“It’s so different from when I was growing up,” Jamsky said. “It was like, ‘Nope, you sit at your desk, you listen, you don’t play with anything’ even though people are realizing that it actually can help with concentration.” 

Prioritizing individual student needs 

The district takes an individualized approach to accommodate the sensory needs of students with autism, Vavrousek said.  

Students have Individualized Education Programs (IEPs) that provides an overall strategy to help each student perform better in school, and it outlines tactics to aide in that process.  

For example, some children with autism may be affected by loud sounds and want headphones, while others can’t stand headphones, Vavrousek explained. 

 
Expanding teacher training 

Despite these accommodations for students with disabilities, there is still other areas that can be improved in the Durham community to properly accommodate students with autism Vavrousek said. 

Vavrousek said one of the biggest challenges in the district is the lack of training for teachers who work with students with disabilities, particularly those with autism. She said almost every teacher has had a student in their classroom on the autism spectrum. 

The question for the school district, she said, is how do we help teachers become more knowledgeable so they can support student with autism in the classroom. “Because some of our children don’t need special education if we create the right structures and reinforcement systems.” 

She said that those studying to become new teachers often have limited education about how to manage students with autism, who may need extra support in the classroom as they struggle with social interactions or sensory defensiveness (which is a fight or flight response). 
 

“Classroom management can often be a challenge for any teacher, so once you add a layer of a disability in there, they become more challenged,” Vavrousek said.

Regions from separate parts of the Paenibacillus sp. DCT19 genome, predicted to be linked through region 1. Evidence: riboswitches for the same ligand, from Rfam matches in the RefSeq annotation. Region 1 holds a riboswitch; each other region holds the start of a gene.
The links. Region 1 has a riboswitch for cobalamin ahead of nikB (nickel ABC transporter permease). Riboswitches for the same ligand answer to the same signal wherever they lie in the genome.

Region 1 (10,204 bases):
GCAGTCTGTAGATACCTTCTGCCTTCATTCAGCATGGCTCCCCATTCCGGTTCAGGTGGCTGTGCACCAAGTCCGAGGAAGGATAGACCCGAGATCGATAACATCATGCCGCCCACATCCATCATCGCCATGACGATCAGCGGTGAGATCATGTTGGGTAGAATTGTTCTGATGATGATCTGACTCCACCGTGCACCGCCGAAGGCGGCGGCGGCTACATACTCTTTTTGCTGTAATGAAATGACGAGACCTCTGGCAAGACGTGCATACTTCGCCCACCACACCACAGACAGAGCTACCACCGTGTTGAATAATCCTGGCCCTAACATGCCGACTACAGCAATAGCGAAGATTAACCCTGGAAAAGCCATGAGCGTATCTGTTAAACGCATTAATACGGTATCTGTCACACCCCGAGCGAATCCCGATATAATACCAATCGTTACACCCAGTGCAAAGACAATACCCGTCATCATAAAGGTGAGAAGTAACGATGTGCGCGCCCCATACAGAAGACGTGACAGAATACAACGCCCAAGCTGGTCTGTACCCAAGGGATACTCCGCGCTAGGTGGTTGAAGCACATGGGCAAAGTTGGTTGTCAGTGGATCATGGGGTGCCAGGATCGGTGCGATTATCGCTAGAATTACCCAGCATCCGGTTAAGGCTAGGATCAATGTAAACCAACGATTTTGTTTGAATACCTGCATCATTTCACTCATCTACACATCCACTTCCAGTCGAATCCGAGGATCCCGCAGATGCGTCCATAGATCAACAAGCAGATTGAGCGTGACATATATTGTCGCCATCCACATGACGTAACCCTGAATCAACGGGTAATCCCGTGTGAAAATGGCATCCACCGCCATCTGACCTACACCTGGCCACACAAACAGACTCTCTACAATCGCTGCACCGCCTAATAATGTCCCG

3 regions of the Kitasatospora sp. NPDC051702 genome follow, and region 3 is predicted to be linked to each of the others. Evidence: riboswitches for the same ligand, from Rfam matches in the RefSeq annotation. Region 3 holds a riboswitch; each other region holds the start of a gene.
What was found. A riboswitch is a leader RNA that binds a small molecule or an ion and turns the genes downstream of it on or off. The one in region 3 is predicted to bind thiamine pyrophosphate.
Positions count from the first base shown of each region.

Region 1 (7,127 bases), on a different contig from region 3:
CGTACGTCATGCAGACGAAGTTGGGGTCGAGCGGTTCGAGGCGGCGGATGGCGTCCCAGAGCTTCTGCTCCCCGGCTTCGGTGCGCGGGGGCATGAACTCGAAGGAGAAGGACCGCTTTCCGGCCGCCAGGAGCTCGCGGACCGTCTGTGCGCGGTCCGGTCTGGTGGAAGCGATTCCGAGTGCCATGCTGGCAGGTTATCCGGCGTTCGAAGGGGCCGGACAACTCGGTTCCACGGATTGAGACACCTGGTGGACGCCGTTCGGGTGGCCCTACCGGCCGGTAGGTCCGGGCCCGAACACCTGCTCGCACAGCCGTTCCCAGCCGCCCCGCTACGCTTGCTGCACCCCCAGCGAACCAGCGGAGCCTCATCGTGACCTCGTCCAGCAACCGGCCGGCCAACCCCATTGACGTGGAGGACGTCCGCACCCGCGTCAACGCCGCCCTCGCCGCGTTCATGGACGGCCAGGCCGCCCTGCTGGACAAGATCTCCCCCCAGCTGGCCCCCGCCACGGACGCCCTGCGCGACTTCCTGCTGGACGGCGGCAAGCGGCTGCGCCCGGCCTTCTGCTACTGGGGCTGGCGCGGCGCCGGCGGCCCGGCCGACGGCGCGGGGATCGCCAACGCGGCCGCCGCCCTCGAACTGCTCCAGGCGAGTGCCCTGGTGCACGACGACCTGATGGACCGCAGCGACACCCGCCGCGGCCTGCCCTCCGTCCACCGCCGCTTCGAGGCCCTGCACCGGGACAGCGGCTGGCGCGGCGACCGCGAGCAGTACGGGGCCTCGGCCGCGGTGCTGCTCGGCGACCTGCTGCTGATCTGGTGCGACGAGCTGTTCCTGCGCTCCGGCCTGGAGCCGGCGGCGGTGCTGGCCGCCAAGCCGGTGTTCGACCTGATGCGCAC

Calling on the community 

Community organizations like the Autism Society of North Carolina work to combat these challenges, said Laxton. He said the organization proves training to teachers so they can create individualized programs. 

“Good communication between the school and parents/caregivers is also critical because that helps each party understand what is going on and be consistent with the approach that works best for the student,” Laxton said. 

Durham resident and community leader Venice Sanders said helping students with disabilities is a community conversation and the responsibility should not fall just on the child’s parent and primary teacher. 

 
“This is 2023, these [children] are our future,” Sanders said. 
 

The challenge for the community she said is, “how can we make our child the best person possible and to be productive in life no matter what disability they got.”

Abbie is a graduate student at the University of North Carolina at Chapel Hill studying public life reporting.


Elila is a graduate student at the University of North Carolina at Chapel Hill studying public life reporting.


Sydney is a graduate student at the University of North Carolina at Chapel Hill studying public life reporting. She is a recent graduate of North Carolina A&T State University where she received her B.S. in Multimedia Journalism. She is from Raleigh, NC.


Madi is a graduate student at the University of North Carolina at Chapel Hill studying public life reporting.